We focused on where, when and how to share, but many are still concerned about what to share
The new PLOS data policy refers to sharing the data underlying a publication, just as our previous policy did. The new part of the policy is to ask for sharing ‘up front’, at the time a manuscript is submitted, rather than subsequently and on request. But an awful lot of the responses to the policy have focussed on the issue of which datasets need to be included. It was not quite as apparent from our prior consultation as it is now: researchers in many fields don’t know which data to archive and share and which should be considered ‘disposable’ moments en route to data worth preserving. Although funders such as NIH and community organisations such as MIBBI try to outline the requirements either generally or specifically, it seems it will be a sisyphean task to provide detailed guidance for every type of experiment in every domain within science. We are therefore currently considering the extent to which we at PLOS can or should aim to provide this type of guidance, and would welcome your input on this issue.
There can be real difficulties about ‘limited sharing’, whether during peer review or after publication. Most repositories, whether subject-specific or general, institutional or international, are set up to allow full open access. But there are two main circumstances in which more limited sharing is appropriate. The first is during peer review, when editors and reviewers need access to the data but the authors may not want it to be public; we are aware of only a few databases (e.g. Dryad) that routinely provide this facility. The second circumstance is when datasets contain sensitive information – whether about patients or, for example, endangered species’ locations – such that it may be appropriate to share only a subset of the information more widely, and/or to share only with appropriately screened individuals. Several databases and repositories have plans to allow more limited access (e.g. Dataverse, figshare), which should help address concerns in this area, but this is a work in progress. For now, it remains a major challenge for clinical studies to both provide controlled access to the data and preserve patient confidentiality.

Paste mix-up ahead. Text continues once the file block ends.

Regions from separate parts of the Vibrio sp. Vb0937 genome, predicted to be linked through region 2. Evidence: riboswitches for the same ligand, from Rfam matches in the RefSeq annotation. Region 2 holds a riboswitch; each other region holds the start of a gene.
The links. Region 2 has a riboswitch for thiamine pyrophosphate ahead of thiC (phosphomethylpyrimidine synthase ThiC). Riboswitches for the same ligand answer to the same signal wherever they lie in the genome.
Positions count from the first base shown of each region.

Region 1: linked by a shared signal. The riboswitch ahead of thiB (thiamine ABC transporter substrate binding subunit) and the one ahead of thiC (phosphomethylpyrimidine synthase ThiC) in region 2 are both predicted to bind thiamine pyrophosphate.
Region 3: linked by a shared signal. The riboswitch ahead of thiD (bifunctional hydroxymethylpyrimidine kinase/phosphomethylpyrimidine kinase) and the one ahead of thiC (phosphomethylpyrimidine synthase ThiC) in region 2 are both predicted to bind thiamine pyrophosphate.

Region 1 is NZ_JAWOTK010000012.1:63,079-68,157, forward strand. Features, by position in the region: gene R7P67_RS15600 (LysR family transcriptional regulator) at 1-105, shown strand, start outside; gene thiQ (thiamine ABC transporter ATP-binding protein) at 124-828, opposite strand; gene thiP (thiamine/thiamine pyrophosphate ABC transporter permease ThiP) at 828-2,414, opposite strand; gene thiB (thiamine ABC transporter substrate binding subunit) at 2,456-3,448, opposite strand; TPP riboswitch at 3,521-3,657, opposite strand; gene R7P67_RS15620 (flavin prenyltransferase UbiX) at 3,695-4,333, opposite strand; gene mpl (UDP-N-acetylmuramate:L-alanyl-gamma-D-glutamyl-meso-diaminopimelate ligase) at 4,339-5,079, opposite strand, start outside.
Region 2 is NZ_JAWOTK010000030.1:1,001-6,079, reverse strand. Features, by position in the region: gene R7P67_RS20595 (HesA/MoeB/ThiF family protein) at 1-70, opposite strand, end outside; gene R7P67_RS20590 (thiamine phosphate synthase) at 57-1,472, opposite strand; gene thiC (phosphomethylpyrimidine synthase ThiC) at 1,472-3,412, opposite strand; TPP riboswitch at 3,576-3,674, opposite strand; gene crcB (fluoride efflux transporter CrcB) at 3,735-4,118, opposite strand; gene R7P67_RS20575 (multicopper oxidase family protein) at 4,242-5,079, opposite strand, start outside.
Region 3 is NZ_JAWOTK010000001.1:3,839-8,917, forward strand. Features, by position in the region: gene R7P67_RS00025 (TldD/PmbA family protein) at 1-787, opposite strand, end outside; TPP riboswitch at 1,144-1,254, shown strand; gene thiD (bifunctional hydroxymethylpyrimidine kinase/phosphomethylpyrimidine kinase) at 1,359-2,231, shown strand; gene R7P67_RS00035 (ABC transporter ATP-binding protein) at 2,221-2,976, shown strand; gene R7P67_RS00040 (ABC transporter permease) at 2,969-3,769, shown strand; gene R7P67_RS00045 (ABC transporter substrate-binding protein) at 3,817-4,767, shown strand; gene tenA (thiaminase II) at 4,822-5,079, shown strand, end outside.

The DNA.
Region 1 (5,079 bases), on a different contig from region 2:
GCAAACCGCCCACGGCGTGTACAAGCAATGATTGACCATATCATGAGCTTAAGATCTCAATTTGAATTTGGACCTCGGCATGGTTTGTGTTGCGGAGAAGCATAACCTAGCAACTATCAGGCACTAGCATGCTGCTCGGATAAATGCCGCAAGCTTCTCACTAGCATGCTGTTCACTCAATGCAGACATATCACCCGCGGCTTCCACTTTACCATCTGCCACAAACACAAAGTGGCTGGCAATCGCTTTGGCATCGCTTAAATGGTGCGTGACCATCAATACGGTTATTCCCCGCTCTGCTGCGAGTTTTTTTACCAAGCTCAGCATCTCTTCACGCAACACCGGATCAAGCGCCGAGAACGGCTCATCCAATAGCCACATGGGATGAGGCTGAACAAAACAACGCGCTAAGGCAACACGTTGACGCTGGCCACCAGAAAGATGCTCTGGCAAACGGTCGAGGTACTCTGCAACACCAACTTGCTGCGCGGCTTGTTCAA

There is plenty still to do
The 2014 PLOS data policy deliberately set out to take just one step towards improved integration between the published literature and the data underlying it, by asking authors to say where there data can be found ( that somewhere being not on their own hard drives). We know that much more will be needed before we are dealing with data satisfactorily. For a small minority of commenters, we did not go far enough. For many more, we leave too many open questions, and we agree there are many, most of which are not unique to PLOS and need further community discussion. Among the most pressing, from our perspective:
- When should an author choose Supplementary Files vs. a repository vs. figures and tables.
- Should software/code be treated any differently from ‘data’? How should materials-sharing differ?
- What does peer review of data mean, and should reviewers and editors be paying more attention to data than they did previously, now that they can do so?
- And getting at the reason why we encourage data sharing: how much data, metadata, and explanation is necessary for replication?
- A crucial issue that is much wider than PLOS is how to cite data and give academic credit for data reuse, to encourage researchers to make data sharing part of their everyday routine.
- And for long-term preservation, we must ask who funds the costs of data sharing? What file formats should be acceptable and what will happen in the future with data in obsolete file formats? Is there likely to be universal agreement on how long researchers should store data, given the different current requirements of institutions and funders?
As we continue to work on these issues and others, we would once again welcome your feedback and input, here on the blog, via individual journals, or at firstname.lastname@example.org.
Theo Bloom and Jennifer Lin, for the PLOS Data Policy group.